Straight Outta El Alto

A revolutionary hip-hop scene emerges in Bolivia

At 13,000 feet, the hip-hop movement in El Alto, Bolivia, is probably the highest in the world. The music blends ancient Andean folk styles and new hip-hop beats with lyrics about revolution and social change to create an 'instrument of struggle,' according to Abraham Bojorquez, an El Alto hip-hop artist.

One night, as the sun sets over the nearby snowcapped mountains, I sit down with Bojorquez over a bag of coca leaves to talk about his music. We are at Wayna Tambo, a radio station, cultural center, and the unofficial base of the city's hip-hop scene. Bojorquez pulls a leaf out of the bag to chew and says, 'We want to preserve our culture through our music. With hip-hop, we're always looking back to our indigenous ancestors, the Aymaras, Quechuas, Guarani.' He works with other hip-hop artists to show 'the reality of what is happening in our country. Through our lyrics we criticize the bad politicians who take advantage of us.'

Bojorquez belongs to Wayna Rap, a hip-hop group in El Alto, a sprawling city above La Paz that is home to around 800,000 people. Some of their songs are completely in Aymara, an indigenous language. Others include a mixture of Spanish, English, Quechua, and Portuguese. This fusion of languages is integral to the group's philosophy and adds to their appeal in El Alto, where a large section of the population speaks Aymara. Though they collaborate with a wide variety of people, Bojorquez says, 'we don't just sing things like 'I'm feeling bad, my girlfriend just left me, and now I am going to get drunk.' It's more about trying to solve problems in society.' The social and political themes in the music come from life in the city. El Alto was the site of strife and bloodshed in Bolivia's Gas War, which revolved around control of the country's natural gas reserves, and many of these songs reflect that.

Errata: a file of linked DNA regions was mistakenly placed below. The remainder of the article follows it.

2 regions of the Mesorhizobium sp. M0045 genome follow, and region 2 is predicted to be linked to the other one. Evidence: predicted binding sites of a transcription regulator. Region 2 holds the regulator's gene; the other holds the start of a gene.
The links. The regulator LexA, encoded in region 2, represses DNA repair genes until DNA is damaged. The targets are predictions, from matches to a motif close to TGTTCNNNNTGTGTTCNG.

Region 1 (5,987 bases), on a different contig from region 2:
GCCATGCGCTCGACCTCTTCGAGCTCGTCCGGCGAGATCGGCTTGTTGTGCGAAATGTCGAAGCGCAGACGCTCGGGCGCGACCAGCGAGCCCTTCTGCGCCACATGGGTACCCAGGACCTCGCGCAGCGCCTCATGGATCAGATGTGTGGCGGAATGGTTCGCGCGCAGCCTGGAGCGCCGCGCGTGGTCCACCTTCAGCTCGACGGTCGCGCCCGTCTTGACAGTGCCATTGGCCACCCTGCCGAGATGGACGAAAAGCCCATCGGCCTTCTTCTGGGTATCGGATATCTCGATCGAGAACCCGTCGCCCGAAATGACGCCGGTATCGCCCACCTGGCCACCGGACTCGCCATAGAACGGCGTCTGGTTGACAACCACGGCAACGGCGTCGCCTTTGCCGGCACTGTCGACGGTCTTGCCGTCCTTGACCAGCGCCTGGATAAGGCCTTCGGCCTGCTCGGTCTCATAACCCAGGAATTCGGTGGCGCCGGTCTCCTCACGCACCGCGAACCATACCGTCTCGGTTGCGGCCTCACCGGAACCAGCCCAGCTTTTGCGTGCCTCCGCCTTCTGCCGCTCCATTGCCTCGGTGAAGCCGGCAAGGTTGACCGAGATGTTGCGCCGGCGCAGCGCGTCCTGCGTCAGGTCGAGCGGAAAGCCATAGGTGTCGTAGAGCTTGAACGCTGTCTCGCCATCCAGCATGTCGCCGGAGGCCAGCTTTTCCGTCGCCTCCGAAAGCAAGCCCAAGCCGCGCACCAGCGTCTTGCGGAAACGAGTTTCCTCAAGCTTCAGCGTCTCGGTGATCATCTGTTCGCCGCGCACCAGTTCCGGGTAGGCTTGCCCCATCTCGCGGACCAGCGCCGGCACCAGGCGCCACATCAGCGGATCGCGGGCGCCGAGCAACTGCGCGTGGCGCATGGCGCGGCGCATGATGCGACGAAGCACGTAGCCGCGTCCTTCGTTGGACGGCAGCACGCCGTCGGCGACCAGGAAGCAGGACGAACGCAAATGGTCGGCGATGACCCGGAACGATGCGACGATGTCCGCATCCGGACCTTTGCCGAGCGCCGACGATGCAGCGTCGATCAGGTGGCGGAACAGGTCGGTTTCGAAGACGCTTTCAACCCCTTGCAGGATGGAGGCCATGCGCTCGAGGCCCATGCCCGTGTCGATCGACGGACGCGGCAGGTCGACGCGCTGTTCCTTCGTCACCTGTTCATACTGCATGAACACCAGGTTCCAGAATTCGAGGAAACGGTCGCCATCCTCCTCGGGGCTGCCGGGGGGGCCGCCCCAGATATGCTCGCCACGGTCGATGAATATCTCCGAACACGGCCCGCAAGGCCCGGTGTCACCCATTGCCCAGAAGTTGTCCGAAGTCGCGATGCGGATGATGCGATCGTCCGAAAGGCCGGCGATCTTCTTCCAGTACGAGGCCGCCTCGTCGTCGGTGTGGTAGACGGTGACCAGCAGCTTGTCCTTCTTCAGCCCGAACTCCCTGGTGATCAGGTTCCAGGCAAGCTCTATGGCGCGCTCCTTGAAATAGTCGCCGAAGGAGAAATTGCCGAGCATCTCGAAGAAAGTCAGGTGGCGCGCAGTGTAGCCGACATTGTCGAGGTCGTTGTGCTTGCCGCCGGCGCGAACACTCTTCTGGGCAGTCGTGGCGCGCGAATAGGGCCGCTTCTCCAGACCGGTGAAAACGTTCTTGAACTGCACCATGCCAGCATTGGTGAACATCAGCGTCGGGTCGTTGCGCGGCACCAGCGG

In Wayna Rap's music, Andean flutes and drums mesh with the beat. Lyrics grapple with weighty topics including street violence and homelessness in El Alto. One song deals with 'children living in the street, orphans of mothers and fathers and the violence that grows every day,' Bojorquez explains.

Below El Alto, in La Paz, another hip-hop movement is thriving. Sdenka Suxo Cadena, a hip-hop artist and college student, has been a part of the scene for over 10 years. I meet her at the home of Mujeres Creando (Women Creating), an anarchist feminist group.

Cadena started rapping in 1996, when she was in high school. 'I started doing it because I didn't like society's system-classism, materialism, elitism, ' she says. After hanging out with different hip-hop groups in La Paz and El Alto, she also decided she 'didn't like to be controlled by a boy, or be someone else's lady. Other women didn't either. So we started our own group called the Nueva Flavah and had our own meetings and events.'

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